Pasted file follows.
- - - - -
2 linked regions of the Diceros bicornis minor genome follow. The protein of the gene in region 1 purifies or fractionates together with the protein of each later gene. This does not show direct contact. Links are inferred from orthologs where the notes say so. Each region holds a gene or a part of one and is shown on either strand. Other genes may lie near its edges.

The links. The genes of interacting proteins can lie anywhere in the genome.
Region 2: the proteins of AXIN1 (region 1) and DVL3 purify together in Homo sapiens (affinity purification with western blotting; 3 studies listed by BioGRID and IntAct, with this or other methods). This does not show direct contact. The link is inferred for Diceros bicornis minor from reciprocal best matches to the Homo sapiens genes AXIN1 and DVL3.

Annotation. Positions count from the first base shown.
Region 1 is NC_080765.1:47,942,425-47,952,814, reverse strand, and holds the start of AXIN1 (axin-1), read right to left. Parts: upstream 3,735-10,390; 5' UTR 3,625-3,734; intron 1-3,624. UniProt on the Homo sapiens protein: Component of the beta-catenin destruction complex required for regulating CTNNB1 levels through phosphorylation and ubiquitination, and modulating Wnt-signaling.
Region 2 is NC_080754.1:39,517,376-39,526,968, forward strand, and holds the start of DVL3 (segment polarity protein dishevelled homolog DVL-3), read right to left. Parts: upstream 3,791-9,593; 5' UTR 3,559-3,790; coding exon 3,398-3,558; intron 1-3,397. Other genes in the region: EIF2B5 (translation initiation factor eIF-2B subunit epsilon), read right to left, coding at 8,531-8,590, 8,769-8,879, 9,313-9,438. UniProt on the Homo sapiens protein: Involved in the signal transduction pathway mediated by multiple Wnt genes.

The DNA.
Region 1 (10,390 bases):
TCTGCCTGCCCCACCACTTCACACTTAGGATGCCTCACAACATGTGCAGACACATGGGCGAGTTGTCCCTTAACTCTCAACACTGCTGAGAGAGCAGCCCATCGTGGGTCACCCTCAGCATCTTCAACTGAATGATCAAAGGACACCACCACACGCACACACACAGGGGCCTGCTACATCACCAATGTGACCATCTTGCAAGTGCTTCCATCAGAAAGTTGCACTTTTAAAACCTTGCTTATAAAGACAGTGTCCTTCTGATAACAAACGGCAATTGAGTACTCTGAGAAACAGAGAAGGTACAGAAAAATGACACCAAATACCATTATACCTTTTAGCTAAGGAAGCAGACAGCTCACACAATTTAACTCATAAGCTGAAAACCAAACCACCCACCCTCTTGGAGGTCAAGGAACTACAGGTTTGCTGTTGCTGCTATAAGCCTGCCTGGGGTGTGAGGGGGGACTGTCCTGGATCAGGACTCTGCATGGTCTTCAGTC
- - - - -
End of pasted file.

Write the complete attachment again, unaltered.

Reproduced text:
2 linked regions of the Diceros bicornis minor genome follow. The protein of the gene in region 1 purifies or fractionates together with the protein of each later gene. This does not show direct contact. Links are inferred from orthologs where the notes say so. Each region holds a gene or a part of one and is shown on either strand. Other genes may lie near its edges.

The links. The genes of interacting proteins can lie anywhere in the genome.
Region 2: the proteins of AXIN1 (region 1) and DVL3 purify together in Homo sapiens (affinity purification with western blotting; 3 studies listed by BioGRID and IntAct, with this or other methods). This does not show direct contact. The link is inferred for Diceros bicornis minor from reciprocal best matches to the Homo sapiens genes AXIN1 and DVL3.

Annotation. Positions count from the first base shown.
Region 1 is NC_080765.1:47,942,425-47,952,814, reverse strand, and holds the start of AXIN1 (axin-1), read right to left. Parts: upstream 3,735-10,390; 5' UTR 3,625-3,734; intron 1-3,624. UniProt on the Homo sapiens protein: Component of the beta-catenin destruction complex required for regulating CTNNB1 levels through phosphorylation and ubiquitination, and modulating Wnt-signaling.
Region 2 is NC_080754.1:39,517,376-39,526,968, forward strand, and holds the start of DVL3 (segment polarity protein dishevelled homolog DVL-3), read right to left. Parts: upstream 3,791-9,593; 5' UTR 3,559-3,790; coding exon 3,398-3,558; intron 1-3,397. Other genes in the region: EIF2B5 (translation initiation factor eIF-2B subunit epsilon), read right to left, coding at 8,531-8,590, 8,769-8,879, 9,313-9,438. UniProt on the Homo sapiens protein: Involved in the signal transduction pathway mediated by multiple Wnt genes.

The DNA.
Region 1 (10,390 bases):
TCTGCCTGCCCCACCACTTCACACTTAGGATGCCTCACAACATGTGCAGACACATGGGCGAGTTGTCCCTTAACTCTCAACACTGCTGAGAGAGCAGCCCATCGTGGGTCACCCTCAGCATCTTCAACTGAATGATCAAAGGACACCACCACACGCACACACACAGGGGCCTGCTACATCACCAATGTGACCATCTTGCAAGTGCTTCCATCAGAAAGTTGCACTTTTAAAACCTTGCTTATAAAGACAGTGTCCTTCTGATAACAAACGGCAATTGAGTACTCTGAGAAACAGAGAAGGTACAGAAAAATGACACCAAATACCATTATACCTTTTAGCTAAGGAAGCAGACAGCTCACACAATTTAACTCATAAGCTGAAAACCAAACCACCCACCCTCTTGGAGGTCAAGGAACTACAGGTTTGCTGTTGCTGCTATAAGCCTGCCTGGGGTGTGAGGGGGGACTGTCCTGGATCAGGACTCTGCATGGTCTTCAGTC